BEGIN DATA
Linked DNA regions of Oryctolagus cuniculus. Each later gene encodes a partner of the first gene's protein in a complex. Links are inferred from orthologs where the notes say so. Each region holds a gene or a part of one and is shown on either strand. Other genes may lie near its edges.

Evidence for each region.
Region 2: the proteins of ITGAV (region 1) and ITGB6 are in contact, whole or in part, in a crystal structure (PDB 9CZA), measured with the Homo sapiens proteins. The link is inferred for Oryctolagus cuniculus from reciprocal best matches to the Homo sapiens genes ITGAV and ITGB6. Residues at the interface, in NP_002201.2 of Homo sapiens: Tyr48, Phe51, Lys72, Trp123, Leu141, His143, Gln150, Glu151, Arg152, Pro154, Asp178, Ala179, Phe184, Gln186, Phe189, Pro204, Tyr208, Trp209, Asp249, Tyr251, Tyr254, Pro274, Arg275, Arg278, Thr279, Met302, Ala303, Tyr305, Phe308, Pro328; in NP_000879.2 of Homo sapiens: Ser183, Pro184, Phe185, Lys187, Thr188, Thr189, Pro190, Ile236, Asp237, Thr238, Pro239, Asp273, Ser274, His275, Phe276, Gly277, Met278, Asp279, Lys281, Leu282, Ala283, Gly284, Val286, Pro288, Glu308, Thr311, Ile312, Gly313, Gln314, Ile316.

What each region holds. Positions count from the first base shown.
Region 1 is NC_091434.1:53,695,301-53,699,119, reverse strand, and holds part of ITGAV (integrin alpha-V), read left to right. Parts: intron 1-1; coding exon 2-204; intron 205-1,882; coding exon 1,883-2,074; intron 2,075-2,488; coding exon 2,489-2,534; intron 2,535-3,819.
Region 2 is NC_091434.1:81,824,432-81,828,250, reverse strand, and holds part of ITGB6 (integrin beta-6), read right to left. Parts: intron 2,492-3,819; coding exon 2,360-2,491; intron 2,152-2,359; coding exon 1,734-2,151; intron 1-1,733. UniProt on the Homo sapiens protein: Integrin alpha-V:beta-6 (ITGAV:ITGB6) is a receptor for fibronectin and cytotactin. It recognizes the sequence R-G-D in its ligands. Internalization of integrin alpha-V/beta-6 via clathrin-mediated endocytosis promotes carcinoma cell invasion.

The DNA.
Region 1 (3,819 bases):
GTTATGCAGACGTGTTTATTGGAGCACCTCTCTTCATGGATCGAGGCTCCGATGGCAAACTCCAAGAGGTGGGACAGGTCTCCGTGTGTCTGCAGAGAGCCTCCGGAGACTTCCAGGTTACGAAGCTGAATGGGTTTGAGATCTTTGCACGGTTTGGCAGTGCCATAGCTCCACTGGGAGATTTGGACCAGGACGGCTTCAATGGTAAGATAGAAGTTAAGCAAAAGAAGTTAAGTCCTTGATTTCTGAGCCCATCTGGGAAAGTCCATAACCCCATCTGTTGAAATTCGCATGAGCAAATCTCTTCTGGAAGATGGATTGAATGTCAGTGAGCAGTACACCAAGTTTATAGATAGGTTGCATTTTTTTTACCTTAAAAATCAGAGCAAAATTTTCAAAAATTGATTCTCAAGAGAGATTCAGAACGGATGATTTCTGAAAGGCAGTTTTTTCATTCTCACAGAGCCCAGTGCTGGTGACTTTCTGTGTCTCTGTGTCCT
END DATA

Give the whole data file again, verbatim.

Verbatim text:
Linked DNA regions of Oryctolagus cuniculus. Each later gene encodes a partner of the first gene's protein in a complex. Links are inferred from orthologs where the notes say so. Each region holds a gene or a part of one and is shown on either strand. Other genes may lie near its edges.

Evidence for each region.
Region 2: the proteins of ITGAV (region 1) and ITGB6 are in contact, whole or in part, in a crystal structure (PDB 9CZA), measured with the Homo sapiens proteins. The link is inferred for Oryctolagus cuniculus from reciprocal best matches to the Homo sapiens genes ITGAV and ITGB6. Residues at the interface, in NP_002201.2 of Homo sapiens: Tyr48, Phe51, Lys72, Trp123, Leu141, His143, Gln150, Glu151, Arg152, Pro154, Asp178, Ala179, Phe184, Gln186, Phe189, Pro204, Tyr208, Trp209, Asp249, Tyr251, Tyr254, Pro274, Arg275, Arg278, Thr279, Met302, Ala303, Tyr305, Phe308, Pro328; in NP_000879.2 of Homo sapiens: Ser183, Pro184, Phe185, Lys187, Thr188, Thr189, Pro190, Ile236, Asp237, Thr238, Pro239, Asp273, Ser274, His275, Phe276, Gly277, Met278, Asp279, Lys281, Leu282, Ala283, Gly284, Val286, Pro288, Glu308, Thr311, Ile312, Gly313, Gln314, Ile316.

What each region holds. Positions count from the first base shown.
Region 1 is NC_091434.1:53,695,301-53,699,119, reverse strand, and holds part of ITGAV (integrin alpha-V), read left to right. Parts: intron 1-1; coding exon 2-204; intron 205-1,882; coding exon 1,883-2,074; intron 2,075-2,488; coding exon 2,489-2,534; intron 2,535-3,819.
Region 2 is NC_091434.1:81,824,432-81,828,250, reverse strand, and holds part of ITGB6 (integrin beta-6), read right to left. Parts: intron 2,492-3,819; coding exon 2,360-2,491; intron 2,152-2,359; coding exon 1,734-2,151; intron 1-1,733. UniProt on the Homo sapiens protein: Integrin alpha-V:beta-6 (ITGAV:ITGB6) is a receptor for fibronectin and cytotactin. It recognizes the sequence R-G-D in its ligands. Internalization of integrin alpha-V/beta-6 via clathrin-mediated endocytosis promotes carcinoma cell invasion.

The DNA.
Region 1 (3,819 bases):
GTTATGCAGACGTGTTTATTGGAGCACCTCTCTTCATGGATCGAGGCTCCGATGGCAAACTCCAAGAGGTGGGACAGGTCTCCGTGTGTCTGCAGAGAGCCTCCGGAGACTTCCAGGTTACGAAGCTGAATGGGTTTGAGATCTTTGCACGGTTTGGCAGTGCCATAGCTCCACTGGGAGATTTGGACCAGGACGGCTTCAATGGTAAGATAGAAGTTAAGCAAAAGAAGTTAAGTCCTTGATTTCTGAGCCCATCTGGGAAAGTCCATAACCCCATCTGTTGAAATTCGCATGAGCAAATCTCTTCTGGAAGATGGATTGAATGTCAGTGAGCAGTACACCAAGTTTATAGATAGGTTGCATTTTTTTTACCTTAAAAATCAGAGCAAAATTTTCAAAAATTGATTCTCAAGAGAGATTCAGAACGGATGATTTCTGAAAGGCAGTTTTTTCATTCTCACAGAGCCCAGTGCTGGTGACTTTCTGTGTCTCTGTGTCCT